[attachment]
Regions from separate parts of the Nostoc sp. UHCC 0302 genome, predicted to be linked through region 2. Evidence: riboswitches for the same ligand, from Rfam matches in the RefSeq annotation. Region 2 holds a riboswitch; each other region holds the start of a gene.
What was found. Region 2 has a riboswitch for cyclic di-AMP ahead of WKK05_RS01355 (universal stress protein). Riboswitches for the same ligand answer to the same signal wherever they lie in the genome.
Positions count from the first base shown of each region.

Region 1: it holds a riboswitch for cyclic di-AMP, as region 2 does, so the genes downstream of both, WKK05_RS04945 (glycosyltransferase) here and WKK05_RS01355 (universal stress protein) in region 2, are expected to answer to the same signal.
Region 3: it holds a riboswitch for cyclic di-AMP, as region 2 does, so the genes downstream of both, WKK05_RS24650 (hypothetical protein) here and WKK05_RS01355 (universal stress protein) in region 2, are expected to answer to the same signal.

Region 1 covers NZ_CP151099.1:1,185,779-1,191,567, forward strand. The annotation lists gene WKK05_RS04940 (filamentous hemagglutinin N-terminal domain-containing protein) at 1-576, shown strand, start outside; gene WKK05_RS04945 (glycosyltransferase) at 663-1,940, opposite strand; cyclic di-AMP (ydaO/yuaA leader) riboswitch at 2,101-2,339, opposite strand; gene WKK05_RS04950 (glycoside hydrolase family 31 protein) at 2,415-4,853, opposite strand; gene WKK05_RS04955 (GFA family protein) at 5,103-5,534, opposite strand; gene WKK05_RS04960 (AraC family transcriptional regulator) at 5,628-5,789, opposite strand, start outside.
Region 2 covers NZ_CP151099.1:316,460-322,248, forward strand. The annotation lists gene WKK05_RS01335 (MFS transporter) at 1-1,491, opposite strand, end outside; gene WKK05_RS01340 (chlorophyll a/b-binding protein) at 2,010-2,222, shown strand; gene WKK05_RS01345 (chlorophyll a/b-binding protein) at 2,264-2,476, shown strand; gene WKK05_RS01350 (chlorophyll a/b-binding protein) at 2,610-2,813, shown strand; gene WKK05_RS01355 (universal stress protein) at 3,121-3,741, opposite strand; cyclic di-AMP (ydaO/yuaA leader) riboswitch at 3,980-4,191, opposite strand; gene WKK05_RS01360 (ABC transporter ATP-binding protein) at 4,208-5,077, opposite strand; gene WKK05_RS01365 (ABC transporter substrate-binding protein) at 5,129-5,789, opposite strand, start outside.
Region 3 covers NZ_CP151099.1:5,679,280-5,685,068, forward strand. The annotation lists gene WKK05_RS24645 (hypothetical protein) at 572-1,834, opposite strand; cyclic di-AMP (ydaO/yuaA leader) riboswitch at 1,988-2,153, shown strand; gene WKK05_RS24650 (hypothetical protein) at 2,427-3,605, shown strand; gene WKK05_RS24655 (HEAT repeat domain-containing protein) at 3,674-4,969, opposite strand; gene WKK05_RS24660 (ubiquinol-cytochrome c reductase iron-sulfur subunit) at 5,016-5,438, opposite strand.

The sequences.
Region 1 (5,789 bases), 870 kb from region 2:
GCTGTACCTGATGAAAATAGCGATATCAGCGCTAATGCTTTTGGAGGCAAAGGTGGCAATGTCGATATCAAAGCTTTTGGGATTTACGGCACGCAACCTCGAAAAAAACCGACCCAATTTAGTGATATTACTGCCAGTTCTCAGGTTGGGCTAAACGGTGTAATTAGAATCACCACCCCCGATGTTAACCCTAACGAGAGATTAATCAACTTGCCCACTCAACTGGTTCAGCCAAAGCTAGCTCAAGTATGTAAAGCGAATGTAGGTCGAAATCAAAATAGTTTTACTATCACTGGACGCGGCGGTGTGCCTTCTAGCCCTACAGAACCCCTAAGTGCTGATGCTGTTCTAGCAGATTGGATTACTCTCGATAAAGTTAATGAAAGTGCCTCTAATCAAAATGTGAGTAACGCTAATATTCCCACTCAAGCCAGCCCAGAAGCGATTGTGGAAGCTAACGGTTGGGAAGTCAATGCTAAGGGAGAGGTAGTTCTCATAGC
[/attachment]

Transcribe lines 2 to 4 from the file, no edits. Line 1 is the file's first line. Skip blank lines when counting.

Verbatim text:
What was found. Region 2 has a riboswitch for cyclic di-AMP ahead of WKK05_RS01355 (universal stress protein). Riboswitches for the same ligand answer to the same signal wherever they lie in the genome.
Positions count from the first base shown of each region.

Region 1: it holds a riboswitch for cyclic di-AMP, as region 2 does, so the genes downstream of both, WKK05_RS04945 (glycosyltransferase) here and WKK05_RS01355 (universal stress protein) in region 2, are expected to answer to the same signal.